Hurvin Anderson in conversation with William Feaver
Hurvin Anderson’s paintings explore spaces occupied by Caribbean immigrants, such as public parks, gardens, barbershops and domestic interiors, which function as sites for both social gathering and economic enterprise. These settings represent the artist’s personal and cultural memories of functional spaces and shared experiences of the Caribbean. Born in Birmingham to parents of Jamaican descent, Anderson studied at the Wimbledon School of Art followed by the Royal College of Art, where he explored the relevance of figuration in a world dominated by abstraction and Conceptual art. Since then, he has pursued both landscape and abstract painting, exploring his own relationships to place by recalling social history and memory.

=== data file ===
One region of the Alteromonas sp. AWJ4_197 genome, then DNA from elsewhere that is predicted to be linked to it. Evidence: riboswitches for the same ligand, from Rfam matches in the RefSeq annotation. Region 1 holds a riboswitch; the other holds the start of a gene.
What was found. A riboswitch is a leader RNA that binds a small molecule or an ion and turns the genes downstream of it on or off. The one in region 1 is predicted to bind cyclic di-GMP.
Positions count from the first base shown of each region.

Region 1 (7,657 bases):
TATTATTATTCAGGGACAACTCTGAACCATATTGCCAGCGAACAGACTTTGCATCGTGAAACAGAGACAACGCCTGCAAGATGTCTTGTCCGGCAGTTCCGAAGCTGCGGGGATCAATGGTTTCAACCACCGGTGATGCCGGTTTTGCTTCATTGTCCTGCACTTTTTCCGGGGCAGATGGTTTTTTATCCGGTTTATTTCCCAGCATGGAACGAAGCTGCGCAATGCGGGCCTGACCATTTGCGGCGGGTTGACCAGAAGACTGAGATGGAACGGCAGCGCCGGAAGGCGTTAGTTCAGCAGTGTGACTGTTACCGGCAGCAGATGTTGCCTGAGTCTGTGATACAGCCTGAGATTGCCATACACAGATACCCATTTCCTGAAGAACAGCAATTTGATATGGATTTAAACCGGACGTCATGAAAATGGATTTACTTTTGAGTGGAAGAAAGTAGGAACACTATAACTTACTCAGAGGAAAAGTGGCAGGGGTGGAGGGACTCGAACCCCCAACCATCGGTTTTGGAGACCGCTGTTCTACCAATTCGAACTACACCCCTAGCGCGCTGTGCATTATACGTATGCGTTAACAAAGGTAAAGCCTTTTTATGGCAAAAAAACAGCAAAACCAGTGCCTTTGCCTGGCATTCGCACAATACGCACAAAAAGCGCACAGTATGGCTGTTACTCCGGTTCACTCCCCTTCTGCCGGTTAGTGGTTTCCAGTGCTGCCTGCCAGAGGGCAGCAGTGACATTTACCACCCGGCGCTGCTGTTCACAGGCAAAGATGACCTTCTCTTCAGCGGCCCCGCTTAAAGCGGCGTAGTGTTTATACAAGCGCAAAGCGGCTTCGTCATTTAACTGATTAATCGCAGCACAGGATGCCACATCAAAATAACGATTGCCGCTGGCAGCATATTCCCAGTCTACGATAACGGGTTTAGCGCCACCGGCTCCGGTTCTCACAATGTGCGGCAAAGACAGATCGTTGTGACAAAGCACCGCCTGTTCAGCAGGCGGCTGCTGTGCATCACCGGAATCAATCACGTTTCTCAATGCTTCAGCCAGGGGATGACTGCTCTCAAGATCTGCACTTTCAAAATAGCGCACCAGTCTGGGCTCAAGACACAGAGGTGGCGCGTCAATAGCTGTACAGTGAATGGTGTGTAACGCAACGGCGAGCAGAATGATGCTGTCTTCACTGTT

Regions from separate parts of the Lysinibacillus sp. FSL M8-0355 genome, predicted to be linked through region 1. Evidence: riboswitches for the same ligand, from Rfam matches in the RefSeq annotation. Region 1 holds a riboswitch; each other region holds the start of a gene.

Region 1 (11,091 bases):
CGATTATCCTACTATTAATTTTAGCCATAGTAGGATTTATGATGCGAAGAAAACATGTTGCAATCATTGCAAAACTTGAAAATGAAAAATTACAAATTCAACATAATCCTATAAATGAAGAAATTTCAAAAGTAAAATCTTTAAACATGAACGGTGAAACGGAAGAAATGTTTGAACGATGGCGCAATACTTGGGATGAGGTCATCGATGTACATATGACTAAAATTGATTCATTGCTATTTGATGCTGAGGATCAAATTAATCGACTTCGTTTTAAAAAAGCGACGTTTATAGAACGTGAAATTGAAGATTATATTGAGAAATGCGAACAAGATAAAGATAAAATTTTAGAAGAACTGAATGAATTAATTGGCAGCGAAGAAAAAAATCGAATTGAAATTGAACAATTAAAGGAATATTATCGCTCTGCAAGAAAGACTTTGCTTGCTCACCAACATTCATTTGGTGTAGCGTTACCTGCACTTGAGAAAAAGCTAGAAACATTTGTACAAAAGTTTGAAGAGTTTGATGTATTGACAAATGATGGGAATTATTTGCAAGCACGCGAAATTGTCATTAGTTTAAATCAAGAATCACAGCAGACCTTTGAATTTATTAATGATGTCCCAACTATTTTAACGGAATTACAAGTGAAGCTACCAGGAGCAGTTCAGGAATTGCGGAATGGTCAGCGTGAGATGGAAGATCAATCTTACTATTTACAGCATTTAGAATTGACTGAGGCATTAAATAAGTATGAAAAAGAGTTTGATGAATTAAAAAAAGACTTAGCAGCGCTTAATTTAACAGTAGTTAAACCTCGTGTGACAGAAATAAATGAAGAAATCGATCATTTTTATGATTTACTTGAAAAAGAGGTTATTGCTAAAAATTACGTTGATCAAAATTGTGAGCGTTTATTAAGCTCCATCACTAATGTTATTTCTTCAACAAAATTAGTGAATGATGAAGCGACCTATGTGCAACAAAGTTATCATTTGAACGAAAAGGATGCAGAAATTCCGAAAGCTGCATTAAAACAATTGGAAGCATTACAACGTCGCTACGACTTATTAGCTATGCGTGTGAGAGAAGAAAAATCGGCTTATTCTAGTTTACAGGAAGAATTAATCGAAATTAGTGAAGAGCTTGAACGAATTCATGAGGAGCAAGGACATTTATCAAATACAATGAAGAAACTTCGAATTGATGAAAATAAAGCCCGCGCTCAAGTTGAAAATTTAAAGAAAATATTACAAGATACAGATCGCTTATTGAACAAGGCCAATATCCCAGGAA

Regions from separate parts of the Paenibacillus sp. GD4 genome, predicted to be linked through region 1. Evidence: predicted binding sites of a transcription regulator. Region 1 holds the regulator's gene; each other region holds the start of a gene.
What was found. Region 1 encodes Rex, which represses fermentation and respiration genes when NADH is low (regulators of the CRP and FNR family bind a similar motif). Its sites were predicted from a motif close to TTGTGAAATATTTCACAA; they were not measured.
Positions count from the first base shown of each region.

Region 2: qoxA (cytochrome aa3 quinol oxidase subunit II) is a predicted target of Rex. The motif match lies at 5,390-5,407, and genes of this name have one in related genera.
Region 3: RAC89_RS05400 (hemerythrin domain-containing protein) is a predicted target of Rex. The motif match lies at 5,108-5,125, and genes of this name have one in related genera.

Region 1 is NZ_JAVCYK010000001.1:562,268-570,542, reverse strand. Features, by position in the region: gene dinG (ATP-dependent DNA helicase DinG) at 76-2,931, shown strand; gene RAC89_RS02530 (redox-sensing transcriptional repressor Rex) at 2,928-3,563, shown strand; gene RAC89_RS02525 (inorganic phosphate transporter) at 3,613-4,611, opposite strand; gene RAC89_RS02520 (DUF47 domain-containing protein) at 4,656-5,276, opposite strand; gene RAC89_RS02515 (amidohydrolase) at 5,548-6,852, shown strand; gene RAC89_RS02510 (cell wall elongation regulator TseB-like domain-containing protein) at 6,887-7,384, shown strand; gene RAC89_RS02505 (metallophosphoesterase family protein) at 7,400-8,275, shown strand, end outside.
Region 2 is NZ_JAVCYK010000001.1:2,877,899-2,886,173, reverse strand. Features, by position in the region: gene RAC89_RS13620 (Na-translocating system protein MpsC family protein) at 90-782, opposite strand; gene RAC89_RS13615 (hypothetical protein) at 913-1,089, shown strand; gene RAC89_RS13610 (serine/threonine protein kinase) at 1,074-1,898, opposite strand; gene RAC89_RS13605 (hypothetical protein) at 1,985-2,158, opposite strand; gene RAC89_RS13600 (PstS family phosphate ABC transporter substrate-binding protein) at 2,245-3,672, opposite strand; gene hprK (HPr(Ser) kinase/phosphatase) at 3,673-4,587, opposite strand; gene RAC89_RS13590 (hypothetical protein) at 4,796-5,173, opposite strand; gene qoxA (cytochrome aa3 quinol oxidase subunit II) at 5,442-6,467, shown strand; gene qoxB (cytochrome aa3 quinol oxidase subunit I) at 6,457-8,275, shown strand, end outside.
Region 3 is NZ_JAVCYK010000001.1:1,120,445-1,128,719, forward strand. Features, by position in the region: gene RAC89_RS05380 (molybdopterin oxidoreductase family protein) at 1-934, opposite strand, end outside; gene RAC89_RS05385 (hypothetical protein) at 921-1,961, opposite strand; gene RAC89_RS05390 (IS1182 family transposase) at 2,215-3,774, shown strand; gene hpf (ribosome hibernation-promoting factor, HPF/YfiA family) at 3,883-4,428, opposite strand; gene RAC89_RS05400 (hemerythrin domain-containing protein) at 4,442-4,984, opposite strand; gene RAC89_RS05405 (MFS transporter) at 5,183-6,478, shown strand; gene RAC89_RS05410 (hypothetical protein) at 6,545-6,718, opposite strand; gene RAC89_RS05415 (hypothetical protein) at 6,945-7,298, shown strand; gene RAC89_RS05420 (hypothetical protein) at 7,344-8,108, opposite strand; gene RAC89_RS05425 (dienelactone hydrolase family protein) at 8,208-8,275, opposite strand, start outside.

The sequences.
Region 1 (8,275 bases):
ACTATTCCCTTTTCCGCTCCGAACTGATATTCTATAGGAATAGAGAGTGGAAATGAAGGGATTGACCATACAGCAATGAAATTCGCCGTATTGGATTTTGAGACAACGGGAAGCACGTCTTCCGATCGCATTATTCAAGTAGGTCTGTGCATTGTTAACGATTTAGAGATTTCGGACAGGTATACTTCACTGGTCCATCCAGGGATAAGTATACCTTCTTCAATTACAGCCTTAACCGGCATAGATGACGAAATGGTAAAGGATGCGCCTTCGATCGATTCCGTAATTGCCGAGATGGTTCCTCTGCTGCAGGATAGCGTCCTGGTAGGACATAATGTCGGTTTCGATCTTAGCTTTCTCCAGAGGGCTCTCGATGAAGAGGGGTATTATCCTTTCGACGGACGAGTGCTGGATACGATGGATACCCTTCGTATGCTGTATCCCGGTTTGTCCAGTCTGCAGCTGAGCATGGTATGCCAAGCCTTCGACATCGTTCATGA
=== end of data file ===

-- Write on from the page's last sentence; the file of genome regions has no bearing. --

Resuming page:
Anderson (b. 1965) works between London and Cambridgeshire and has exhibited extensively, including at the Art Gallery of Ontario, Toronto (2016); Nottingham Arts Centre, Nottingham (2016); Contemporary Art Museum, St Louis (2015); Ikon Gallery, Birmingham (2013); Thomas Dane Gallery, London (2013); Tate Modern London (2009); and the Studio Museum in Harlem, New York (2009). He has participated in group exhibitions at, among others, the Perez Art Museum, Miami (2015); the Museum of Contemporary Art, Chicago (2013); David Risley Gallery, Copenhagen (2011); and Saatchi Gallery, London (2010). Anderson was nominated for the Turner Prize in 2017.
Hurvin Anderson, 2017, acrylic and oil on canvas, 130 x 100 cm
© DACS / Courtesy the artist